Gross Income – The total amount of your income before applying adjustments, exemptions, credits, and deductions.

Head of Household – A filing status claimed by taxpayers who are single but have qualifying dependents.

IRS/Internal Revenue Service – A bureau of the Department of the Treasury and the federal government agency responsible for collecting taxes and for enforcing the tax code.

Itemized Deduction – A deduction for a specific expense that may be claimed if the total amount of all itemized deductions is greater than the standard deduction (see the definition for standard deduction).

Local Tax – A tax charged by a local government, such as a city or county.

Luxury Tax – An indirect tax attached to certain expensive, nonessential goods or services such as sports cars or jewelry.

Married Filing Jointly – A filing status claimed by married couples who opt to combine income and file a single tax return together to take advantage of various tax benefits.

Married Filing Separately – A filing status claimed by married couples who do not want to file a joint return and agree to report their income separately.

Penalty – Charges added to your tax bill for late filing and late payment. The IRS and state governments may also charge interest for late tax payments.

Property Tax – A tax paid for ownership of property, such as houses and land.

Qualifying Widow(er) – A filing status claimed by a taxpayer whose spouse has died during the tax year and entitles the taxpayer to the tax rates and benefits of a joint return. If a widow(er) has dependents and does not remarry, that person may be allowed to claim Qualifying Widow(er) status for two more years.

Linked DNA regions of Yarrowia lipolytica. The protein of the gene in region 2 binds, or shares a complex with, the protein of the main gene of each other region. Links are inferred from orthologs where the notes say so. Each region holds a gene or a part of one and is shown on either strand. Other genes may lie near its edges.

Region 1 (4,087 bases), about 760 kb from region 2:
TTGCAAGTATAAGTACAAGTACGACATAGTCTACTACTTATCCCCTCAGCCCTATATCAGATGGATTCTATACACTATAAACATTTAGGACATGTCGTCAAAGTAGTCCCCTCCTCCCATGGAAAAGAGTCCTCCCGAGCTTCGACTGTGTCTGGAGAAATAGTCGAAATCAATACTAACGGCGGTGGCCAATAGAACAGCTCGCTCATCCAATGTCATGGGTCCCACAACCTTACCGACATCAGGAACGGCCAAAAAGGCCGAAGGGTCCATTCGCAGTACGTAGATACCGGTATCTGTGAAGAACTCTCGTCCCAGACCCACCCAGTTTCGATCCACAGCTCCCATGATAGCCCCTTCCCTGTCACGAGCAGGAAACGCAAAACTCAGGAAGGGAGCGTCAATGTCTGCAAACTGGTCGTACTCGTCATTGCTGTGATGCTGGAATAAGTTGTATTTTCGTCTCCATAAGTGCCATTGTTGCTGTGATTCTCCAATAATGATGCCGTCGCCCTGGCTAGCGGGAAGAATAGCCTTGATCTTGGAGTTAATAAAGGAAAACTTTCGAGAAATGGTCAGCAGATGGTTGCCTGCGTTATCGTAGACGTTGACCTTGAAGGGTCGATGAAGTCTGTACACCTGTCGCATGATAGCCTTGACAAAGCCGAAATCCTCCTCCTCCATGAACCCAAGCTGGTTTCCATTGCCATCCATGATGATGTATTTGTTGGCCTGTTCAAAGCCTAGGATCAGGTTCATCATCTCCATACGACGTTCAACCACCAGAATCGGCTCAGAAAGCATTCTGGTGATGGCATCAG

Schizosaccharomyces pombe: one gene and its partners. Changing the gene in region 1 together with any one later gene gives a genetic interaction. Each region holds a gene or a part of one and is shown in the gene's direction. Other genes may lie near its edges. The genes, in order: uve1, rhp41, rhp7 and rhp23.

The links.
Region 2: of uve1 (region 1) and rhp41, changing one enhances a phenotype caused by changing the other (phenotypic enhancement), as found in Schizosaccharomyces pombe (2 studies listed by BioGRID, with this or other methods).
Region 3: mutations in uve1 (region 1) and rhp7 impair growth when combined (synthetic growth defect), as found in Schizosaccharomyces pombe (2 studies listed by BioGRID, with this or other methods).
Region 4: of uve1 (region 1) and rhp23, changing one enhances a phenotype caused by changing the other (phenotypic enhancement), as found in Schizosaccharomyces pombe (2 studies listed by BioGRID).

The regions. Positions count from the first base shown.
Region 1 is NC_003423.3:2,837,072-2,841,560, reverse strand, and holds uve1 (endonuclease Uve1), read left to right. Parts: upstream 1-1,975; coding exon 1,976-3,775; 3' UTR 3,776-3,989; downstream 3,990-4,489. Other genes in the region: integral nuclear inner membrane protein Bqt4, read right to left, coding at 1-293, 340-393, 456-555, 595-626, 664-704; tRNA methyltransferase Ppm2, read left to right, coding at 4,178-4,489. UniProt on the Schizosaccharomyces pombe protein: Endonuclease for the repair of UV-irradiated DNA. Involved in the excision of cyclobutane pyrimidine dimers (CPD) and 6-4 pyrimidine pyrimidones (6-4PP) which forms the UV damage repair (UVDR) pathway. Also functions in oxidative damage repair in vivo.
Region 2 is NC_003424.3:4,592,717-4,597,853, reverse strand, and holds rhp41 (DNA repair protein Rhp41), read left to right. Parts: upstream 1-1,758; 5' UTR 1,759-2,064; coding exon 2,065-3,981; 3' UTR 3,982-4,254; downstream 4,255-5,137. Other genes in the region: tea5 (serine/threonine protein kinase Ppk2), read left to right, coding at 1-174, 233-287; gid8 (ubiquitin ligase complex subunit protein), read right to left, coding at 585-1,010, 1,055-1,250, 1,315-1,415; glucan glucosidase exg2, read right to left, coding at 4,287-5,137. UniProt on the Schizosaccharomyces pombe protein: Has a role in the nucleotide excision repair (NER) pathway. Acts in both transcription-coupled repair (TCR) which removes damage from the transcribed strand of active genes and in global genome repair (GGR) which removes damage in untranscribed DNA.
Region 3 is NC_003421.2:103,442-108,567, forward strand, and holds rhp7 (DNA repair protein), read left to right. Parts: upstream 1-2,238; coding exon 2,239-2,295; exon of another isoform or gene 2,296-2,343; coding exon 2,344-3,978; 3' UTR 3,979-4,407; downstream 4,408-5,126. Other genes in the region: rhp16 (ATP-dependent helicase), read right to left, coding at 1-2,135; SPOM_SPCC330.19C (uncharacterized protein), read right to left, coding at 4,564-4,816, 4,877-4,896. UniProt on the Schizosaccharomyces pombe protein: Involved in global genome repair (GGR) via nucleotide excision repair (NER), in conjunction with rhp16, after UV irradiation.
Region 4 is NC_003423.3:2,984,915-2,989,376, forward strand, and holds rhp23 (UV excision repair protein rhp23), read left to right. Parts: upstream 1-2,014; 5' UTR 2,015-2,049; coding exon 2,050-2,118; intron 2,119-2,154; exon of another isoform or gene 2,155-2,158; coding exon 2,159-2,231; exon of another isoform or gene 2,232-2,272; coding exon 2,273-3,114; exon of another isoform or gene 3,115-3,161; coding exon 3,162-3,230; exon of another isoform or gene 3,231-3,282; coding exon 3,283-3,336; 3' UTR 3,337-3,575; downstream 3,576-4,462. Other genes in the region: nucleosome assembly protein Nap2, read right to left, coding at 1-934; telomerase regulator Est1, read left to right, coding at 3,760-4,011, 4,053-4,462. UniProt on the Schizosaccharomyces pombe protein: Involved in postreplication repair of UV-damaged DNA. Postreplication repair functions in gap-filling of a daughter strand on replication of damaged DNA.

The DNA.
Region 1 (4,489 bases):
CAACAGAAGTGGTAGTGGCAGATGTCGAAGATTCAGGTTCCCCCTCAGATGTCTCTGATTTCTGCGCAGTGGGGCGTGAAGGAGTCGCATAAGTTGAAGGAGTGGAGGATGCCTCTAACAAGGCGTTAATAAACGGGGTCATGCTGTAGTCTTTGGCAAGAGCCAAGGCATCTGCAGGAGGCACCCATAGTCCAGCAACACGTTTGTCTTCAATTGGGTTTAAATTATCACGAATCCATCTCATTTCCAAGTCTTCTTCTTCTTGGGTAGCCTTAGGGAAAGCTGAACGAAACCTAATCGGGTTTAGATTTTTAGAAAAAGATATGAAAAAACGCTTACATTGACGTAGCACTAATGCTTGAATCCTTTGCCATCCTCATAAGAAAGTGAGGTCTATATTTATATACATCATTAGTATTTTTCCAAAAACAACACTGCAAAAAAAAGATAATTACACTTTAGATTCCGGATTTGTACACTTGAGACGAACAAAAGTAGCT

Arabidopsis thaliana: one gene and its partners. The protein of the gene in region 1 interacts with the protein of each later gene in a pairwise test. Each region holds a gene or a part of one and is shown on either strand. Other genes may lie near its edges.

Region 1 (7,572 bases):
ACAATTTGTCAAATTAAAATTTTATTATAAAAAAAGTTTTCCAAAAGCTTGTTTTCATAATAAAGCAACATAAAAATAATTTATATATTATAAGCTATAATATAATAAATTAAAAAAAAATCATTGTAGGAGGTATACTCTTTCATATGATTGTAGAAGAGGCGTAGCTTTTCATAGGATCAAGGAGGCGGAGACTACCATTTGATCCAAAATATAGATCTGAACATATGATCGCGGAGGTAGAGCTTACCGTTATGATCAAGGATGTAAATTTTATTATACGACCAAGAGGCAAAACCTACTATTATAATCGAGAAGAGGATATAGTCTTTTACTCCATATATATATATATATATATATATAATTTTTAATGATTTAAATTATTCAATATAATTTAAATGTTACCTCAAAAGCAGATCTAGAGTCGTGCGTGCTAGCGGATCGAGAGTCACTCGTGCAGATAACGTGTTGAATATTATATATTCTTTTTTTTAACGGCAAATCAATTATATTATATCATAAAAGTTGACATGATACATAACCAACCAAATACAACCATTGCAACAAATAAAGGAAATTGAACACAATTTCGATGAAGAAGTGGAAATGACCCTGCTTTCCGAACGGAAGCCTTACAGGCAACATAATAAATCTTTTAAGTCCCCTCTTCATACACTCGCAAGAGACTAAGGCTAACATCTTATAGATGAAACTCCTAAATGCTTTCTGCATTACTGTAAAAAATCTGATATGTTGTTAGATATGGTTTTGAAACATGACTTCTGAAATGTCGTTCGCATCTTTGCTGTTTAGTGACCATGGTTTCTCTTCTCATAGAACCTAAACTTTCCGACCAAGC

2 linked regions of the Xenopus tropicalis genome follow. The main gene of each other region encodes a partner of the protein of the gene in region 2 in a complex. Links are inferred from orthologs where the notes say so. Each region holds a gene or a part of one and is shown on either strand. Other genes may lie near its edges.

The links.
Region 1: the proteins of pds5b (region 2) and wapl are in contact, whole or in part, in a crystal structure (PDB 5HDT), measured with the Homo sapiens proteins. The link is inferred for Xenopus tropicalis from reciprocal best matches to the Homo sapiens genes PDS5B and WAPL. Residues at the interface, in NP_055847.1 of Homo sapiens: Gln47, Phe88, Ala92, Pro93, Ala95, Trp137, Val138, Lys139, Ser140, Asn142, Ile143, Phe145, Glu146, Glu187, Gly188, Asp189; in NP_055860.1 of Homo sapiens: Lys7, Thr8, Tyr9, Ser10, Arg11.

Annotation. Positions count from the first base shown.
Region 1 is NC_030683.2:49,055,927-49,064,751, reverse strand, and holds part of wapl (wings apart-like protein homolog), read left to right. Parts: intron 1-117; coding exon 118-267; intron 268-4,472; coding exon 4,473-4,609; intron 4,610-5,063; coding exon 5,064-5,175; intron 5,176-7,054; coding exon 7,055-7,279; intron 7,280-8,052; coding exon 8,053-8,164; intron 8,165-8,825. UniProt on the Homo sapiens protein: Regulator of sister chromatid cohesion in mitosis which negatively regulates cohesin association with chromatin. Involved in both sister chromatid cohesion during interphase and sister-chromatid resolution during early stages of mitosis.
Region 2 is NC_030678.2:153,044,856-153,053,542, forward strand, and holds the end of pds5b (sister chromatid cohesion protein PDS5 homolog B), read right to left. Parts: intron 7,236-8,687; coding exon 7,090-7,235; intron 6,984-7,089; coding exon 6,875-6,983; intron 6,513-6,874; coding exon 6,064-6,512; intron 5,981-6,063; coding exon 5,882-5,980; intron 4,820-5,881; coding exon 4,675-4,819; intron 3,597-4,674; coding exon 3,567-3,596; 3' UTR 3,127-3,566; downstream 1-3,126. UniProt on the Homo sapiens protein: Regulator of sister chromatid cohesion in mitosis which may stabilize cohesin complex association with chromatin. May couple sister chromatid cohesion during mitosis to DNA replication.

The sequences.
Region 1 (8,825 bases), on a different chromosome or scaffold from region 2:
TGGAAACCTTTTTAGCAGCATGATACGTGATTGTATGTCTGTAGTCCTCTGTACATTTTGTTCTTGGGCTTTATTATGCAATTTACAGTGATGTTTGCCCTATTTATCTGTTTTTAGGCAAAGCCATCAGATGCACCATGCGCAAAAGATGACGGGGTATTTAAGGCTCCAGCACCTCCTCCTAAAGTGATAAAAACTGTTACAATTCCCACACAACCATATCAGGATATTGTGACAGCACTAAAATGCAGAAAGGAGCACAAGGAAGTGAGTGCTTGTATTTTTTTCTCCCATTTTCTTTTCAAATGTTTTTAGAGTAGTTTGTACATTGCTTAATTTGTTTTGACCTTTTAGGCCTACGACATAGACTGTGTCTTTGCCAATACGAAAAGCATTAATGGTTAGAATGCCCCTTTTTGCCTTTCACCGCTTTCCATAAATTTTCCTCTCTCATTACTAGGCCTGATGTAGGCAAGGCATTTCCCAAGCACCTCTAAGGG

Refund – The amount of money you receive back from the IRS or state when you have paid more taxes than you owe.

Sales Tax – A tax on retail products, goods, and services, based on a certain percentage of the sale price and is generally set by the state and local governments.

Single – A filing status claimed by those who are unmarried, divorced, or legally separated and who do not qualify for Head of Household status.

Standard Deduction – A specific amount that differs by filing status. You may deduct this amount from your taxable income if you do not itemize deductions.

Tax Bracket – A range of incomes that determines a specified tax rate.

Tax Liability – The total amount of taxes you owe for that tax year, determined by your tax rate.

Tax Rate – The percentage of income owed as tax.

Tax Year – The 12-month period covered by a tax return.

Taxable Income – The amount of income that is taxed. The remaining sum of your Adjusted Gross Income (AGI) after all applicable exemptions, credits, and deductions have been subtracted.

Withholding – Money held back from your paycheck and used to pay a portion of your annual taxes.